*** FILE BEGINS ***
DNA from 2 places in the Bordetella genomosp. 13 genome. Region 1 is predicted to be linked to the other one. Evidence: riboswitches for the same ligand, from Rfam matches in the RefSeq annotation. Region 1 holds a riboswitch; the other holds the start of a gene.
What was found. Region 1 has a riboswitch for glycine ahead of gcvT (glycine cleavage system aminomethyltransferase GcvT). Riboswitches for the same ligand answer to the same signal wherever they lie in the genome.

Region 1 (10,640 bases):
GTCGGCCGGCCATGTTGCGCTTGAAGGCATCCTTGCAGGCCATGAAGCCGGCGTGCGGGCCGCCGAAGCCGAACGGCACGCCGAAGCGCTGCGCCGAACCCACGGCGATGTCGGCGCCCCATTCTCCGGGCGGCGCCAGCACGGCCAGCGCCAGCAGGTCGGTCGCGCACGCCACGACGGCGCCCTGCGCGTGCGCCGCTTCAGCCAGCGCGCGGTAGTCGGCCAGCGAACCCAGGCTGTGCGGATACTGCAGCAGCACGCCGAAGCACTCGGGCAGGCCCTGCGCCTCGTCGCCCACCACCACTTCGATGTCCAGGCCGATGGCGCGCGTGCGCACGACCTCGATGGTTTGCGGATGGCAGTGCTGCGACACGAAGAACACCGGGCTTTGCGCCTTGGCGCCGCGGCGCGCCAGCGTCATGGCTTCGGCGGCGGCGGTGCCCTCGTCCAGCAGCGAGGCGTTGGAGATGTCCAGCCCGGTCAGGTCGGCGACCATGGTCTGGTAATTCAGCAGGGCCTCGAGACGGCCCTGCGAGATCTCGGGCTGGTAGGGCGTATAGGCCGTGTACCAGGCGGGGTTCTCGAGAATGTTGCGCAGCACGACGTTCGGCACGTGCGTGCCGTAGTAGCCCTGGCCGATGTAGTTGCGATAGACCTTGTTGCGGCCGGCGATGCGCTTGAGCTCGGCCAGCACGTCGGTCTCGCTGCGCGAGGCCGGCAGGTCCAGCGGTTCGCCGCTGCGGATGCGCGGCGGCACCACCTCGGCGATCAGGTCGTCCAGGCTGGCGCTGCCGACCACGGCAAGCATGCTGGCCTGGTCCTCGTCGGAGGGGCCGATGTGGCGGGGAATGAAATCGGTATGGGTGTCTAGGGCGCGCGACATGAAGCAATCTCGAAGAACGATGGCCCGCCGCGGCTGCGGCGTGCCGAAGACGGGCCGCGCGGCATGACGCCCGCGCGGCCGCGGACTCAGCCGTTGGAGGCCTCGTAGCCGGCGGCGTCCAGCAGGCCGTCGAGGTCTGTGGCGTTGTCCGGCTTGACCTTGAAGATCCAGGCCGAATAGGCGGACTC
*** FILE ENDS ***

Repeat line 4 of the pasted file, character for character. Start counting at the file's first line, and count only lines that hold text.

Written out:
GTCGGCCGGCCATGTTGCGCTTGAAGGCATCCTTGCAGGCCATGAAGCCGGCGTGCGGGCCGCCGAAGCCGAACGGCACGCCGAAGCGCTGCGCCGAACCCACGGCGATGTCGGCGCCCCATTCTCCGGGCGGCGCCAGCACGGCCAGCGCCAGCAGGTCGGTCGCGCACGCCACGACGGCGCCCTGCGCGTGCGCCGCTTCAGCCAGCGCGCGGTAGTCGGCCAGCGAACCCAGGCTGTGCGGATACTGCAGCAGCACGCCGAAGCACTCGGGCAGGCCCTGCGCCTCGTCGCCCACCACCACTTCGATGTCCAGGCCGATGGCGCGCGTGCGCACGACCTCGATGGTTTGCGGATGGCAGTGCTGCGACACGAAGAACACCGGGCTTTGCGCCTTGGCGCCGCGGCGCGCCAGCGTCATGGCTTCGGCGGCGGCGGTGCCCTCGTCCAGCAGCGAGGCGTTGGAGATGTCCAGCCCGGTCAGGTCGGCGACCATGGTCTGGTAATTCAGCAGGGCCTCGAGACGGCCCTGCGAGATCTCGGGCTGGTAGGGCGTATAGGCCGTGTACCAGGCGGGGTTCTCGAGAATGTTGCGCAGCACGACGTTCGGCACGTGCGTGCCGTAGTAGCCCTGGCCGATGTAGTTGCGATAGACCTTGTTGCGGCCGGCGATGCGCTTGAGCTCGGCCAGCACGTCGGTCTCGCTGCGCGAGGCCGGCAGGTCCAGCGGTTCGCCGCTGCGGATGCGCGGCGGCACCACCTCGGCGATCAGGTCGTCCAGGCTGGCGCTGCCGACCACGGCAAGCATGCTGGCCTGGTCCTCGTCGGAGGGGCCGATGTGGCGGGGAATGAAATCGGTATGGGTGTCTAGGGCGCGCGACATGAAGCAATCTCGAAGAACGATGGCCCGCCGCGGCTGCGGCGTGCCGAAGACGGGCCGCGCGGCATGACGCCCGCGCGGCCGCGGACTCAGCCGTTGGAGGCCTCGTAGCCGGCGGCGTCCAGCAGGCCGTCGAGGTCTGTGGCGTTGTCCGGCTTGACCTTGAAGATCCAGGCCGAATAGGCGGACTC